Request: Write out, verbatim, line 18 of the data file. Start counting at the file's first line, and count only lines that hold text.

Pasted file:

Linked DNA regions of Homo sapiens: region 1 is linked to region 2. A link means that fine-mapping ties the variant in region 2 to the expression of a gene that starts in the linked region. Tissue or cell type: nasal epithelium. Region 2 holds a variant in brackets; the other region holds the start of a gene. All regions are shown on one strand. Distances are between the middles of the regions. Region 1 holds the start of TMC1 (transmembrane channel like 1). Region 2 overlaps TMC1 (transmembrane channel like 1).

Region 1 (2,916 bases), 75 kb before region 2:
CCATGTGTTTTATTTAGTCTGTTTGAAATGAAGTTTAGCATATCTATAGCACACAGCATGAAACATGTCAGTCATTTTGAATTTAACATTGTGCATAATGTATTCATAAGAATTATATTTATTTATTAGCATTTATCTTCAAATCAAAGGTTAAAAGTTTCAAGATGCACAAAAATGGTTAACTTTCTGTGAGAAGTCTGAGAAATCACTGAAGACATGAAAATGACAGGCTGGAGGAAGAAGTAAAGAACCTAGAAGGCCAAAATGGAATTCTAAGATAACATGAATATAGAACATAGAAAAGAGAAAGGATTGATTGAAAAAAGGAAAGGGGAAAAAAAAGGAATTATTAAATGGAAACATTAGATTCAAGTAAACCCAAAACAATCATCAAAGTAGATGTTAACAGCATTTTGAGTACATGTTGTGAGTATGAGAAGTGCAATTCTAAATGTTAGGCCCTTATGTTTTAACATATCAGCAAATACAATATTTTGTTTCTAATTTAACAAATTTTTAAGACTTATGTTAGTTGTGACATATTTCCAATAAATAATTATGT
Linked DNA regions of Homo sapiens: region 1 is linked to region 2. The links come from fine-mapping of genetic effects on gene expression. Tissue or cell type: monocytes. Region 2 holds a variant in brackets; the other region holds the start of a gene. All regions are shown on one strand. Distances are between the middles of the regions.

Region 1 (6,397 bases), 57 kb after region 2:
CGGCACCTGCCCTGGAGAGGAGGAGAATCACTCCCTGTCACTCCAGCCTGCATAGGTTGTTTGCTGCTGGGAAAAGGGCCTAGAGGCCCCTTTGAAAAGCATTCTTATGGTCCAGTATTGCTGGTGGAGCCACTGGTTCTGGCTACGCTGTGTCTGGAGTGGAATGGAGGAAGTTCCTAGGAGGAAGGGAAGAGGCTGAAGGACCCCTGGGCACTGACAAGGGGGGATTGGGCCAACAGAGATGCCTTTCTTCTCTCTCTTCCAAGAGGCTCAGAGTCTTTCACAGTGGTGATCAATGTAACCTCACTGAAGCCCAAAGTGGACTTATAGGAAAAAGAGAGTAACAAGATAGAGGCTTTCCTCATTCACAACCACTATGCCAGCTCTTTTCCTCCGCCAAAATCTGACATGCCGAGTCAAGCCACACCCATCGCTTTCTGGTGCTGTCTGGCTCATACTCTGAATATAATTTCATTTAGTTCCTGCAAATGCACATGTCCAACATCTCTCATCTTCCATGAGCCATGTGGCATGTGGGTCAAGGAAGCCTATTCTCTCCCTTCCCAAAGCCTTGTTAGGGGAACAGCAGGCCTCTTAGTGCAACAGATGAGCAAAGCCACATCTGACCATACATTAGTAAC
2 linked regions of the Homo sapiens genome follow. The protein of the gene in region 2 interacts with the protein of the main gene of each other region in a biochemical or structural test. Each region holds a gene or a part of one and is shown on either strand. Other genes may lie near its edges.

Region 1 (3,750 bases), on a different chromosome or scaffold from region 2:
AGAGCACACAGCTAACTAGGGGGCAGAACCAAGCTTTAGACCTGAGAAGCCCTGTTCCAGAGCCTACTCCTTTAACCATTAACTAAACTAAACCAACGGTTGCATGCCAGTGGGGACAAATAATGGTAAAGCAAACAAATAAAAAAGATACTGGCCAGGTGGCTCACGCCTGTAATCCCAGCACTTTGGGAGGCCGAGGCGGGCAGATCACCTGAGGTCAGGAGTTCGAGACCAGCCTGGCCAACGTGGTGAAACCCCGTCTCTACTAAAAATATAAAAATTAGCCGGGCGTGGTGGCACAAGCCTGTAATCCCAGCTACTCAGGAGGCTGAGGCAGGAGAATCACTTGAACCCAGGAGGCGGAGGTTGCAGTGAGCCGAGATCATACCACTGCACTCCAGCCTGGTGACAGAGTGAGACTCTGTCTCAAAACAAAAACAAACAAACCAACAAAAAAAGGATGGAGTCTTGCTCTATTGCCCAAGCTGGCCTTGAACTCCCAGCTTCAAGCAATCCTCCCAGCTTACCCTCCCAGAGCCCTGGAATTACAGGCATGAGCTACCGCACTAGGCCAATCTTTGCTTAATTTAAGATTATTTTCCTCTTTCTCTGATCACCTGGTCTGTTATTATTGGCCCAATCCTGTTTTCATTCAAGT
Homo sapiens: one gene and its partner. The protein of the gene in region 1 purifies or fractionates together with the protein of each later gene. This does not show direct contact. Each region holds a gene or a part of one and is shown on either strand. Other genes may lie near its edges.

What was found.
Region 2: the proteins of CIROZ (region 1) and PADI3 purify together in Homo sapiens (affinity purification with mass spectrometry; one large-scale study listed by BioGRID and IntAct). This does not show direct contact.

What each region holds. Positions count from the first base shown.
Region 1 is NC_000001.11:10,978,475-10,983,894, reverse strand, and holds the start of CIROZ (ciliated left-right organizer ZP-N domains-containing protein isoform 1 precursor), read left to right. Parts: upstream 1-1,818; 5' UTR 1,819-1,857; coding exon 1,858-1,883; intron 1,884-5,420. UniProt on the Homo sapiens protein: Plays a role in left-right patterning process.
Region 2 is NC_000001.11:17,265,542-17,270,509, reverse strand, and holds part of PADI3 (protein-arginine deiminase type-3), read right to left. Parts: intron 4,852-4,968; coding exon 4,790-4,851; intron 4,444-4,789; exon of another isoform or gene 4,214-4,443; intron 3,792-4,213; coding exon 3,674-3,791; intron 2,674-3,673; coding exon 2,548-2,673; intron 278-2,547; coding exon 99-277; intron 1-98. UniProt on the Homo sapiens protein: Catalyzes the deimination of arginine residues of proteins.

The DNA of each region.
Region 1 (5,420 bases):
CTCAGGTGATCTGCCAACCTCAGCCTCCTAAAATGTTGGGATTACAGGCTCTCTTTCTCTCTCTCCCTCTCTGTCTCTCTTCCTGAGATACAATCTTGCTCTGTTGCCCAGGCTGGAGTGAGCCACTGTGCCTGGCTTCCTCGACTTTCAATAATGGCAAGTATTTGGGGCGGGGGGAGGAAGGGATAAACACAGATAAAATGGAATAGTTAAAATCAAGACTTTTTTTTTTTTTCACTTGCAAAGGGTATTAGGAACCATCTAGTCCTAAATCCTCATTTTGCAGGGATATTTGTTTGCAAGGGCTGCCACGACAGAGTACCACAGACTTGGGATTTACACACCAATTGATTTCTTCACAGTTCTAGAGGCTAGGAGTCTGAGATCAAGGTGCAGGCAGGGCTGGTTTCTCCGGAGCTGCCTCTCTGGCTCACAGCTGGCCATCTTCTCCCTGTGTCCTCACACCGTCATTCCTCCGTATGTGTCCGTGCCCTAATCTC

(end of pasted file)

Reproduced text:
CTCAGGTGATCTGCCAACCTCAGCCTCCTAAAATGTTGGGATTACAGGCTCTCTTTCTCTCTCTCCCTCTCTGTCTCTCTTCCTGAGATACAATCTTGCTCTGTTGCCCAGGCTGGAGTGAGCCACTGTGCCTGGCTTCCTCGACTTTCAATAATGGCAAGTATTTGGGGCGGGGGGAGGAAGGGATAAACACAGATAAAATGGAATAGTTAAAATCAAGACTTTTTTTTTTTTTCACTTGCAAAGGGTATTAGGAACCATCTAGTCCTAAATCCTCATTTTGCAGGGATATTTGTTTGCAAGGGCTGCCACGACAGAGTACCACAGACTTGGGATTTACACACCAATTGATTTCTTCACAGTTCTAGAGGCTAGGAGTCTGAGATCAAGGTGCAGGCAGGGCTGGTTTCTCCGGAGCTGCCTCTCTGGCTCACAGCTGGCCATCTTCTCCCTGTGTCCTCACACCGTCATTCCTCCGTATGTGTCCGTGCCCTAATCTC